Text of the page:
Although the World Health Organization is predicting no more than a slight increase in new cases of the deadly coronavirus in the coming months, several of the latest developments have been unsettling. Here’s a look at the latest news:
The virus, which is being called the Middle East Respiratory Syndrome, killed at least 18 people in Saudi Arabia from September 2015 through January, the latest numbers from the WHO show. While this is well below the fatality rate of SARS in 2003, which was over 40 percent, it’s still a frightening rate.
Recent studies found the virus circulating in poultry, raising concerns about potential markets or places in the Middle East that might serve as hosts for the virus. A few experts told Reuters that they believe the current outbreak started in Jeddah, but there are still no confirmed cases in the capital city, Riyadh.
SARS was first identified in 2003 and claimed the lives of 1,273 people in the first 24 months of the disease, including many health workers. It remains one of the most lethal viruses known to man. SARS now has a sequel, the Arabian Peninsula virus, but the WHO reported that it is less deadly and spreading in ways that are uncharacteristic of the SARS virus. In particular, the virus is spreading among people who are volunteering at clinics with its probable source, camels. This virus has been identified in one patient in Saudi Arabia, and one was likely spread on an airplane last year.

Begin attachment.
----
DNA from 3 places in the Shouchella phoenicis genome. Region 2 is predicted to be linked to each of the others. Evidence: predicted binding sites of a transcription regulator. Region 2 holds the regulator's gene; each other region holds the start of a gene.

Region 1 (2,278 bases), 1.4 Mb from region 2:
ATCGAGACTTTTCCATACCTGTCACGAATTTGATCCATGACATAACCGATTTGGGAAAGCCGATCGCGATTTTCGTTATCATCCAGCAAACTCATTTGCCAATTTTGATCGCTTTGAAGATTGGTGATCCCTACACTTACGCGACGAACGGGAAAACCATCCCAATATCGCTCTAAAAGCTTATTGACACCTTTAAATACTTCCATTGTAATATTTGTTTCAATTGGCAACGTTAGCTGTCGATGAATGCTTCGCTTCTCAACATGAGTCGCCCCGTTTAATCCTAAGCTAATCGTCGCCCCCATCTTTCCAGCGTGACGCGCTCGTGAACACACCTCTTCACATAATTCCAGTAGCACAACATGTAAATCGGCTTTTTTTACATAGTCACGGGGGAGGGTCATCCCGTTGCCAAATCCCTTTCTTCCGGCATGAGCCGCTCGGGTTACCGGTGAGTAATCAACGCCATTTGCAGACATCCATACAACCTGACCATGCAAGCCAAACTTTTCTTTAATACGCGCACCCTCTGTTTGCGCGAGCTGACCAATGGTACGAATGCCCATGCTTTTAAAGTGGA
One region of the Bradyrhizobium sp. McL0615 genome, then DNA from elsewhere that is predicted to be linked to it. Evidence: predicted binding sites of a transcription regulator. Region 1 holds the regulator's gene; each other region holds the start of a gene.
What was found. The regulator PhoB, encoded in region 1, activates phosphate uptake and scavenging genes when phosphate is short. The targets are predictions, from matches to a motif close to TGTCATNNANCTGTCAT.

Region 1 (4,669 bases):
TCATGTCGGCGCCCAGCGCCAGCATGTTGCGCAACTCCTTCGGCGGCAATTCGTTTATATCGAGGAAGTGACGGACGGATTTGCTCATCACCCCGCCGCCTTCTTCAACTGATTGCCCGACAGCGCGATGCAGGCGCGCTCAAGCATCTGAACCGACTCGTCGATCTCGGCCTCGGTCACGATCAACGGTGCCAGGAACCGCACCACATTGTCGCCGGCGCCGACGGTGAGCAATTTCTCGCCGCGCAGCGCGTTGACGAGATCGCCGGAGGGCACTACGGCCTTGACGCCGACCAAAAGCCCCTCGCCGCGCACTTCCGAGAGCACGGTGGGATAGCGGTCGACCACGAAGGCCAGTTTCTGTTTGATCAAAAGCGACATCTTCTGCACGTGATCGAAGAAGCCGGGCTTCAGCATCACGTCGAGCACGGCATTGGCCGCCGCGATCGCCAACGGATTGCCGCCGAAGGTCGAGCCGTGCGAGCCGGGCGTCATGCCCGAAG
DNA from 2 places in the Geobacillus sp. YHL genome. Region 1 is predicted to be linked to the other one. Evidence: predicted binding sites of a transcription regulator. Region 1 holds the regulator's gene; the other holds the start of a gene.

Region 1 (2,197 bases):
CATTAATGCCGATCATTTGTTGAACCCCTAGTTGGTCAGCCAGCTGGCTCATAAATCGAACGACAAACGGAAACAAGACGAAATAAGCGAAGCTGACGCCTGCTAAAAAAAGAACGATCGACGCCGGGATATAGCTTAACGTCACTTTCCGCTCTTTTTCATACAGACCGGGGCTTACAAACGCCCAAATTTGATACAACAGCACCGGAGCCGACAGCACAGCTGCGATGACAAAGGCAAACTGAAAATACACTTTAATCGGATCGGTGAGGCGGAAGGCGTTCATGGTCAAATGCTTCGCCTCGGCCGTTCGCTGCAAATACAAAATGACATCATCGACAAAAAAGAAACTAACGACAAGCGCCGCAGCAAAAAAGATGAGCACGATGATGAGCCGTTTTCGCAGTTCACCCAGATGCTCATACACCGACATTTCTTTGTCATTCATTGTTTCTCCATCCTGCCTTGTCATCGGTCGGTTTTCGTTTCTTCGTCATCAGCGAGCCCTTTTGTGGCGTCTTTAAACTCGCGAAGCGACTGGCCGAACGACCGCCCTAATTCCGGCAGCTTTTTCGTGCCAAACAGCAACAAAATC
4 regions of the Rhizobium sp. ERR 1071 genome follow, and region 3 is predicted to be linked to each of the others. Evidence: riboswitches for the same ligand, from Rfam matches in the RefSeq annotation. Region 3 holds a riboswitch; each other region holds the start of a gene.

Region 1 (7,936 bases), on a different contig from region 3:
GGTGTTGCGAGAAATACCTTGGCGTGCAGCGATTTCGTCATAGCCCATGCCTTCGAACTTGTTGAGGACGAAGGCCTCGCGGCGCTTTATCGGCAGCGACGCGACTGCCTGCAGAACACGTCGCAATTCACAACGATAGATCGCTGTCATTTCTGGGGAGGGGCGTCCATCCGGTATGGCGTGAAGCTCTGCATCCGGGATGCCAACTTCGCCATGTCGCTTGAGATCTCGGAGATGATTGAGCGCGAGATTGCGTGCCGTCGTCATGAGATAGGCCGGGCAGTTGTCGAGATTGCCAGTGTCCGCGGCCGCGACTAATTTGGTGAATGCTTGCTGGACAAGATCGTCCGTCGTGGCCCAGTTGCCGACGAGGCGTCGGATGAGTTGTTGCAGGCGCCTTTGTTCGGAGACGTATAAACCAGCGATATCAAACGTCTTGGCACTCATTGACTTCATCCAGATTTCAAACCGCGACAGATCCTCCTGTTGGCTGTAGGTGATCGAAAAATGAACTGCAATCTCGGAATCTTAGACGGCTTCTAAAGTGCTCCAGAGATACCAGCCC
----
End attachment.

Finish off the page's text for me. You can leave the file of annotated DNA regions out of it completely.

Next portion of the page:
A new analysis of the virus, published today in the New England Journal of Medicine, says that it is more drug-resistant than originally thought, but the researchers wrote that, “to date, there is no evidence of community transmission of coronavirus in humans.”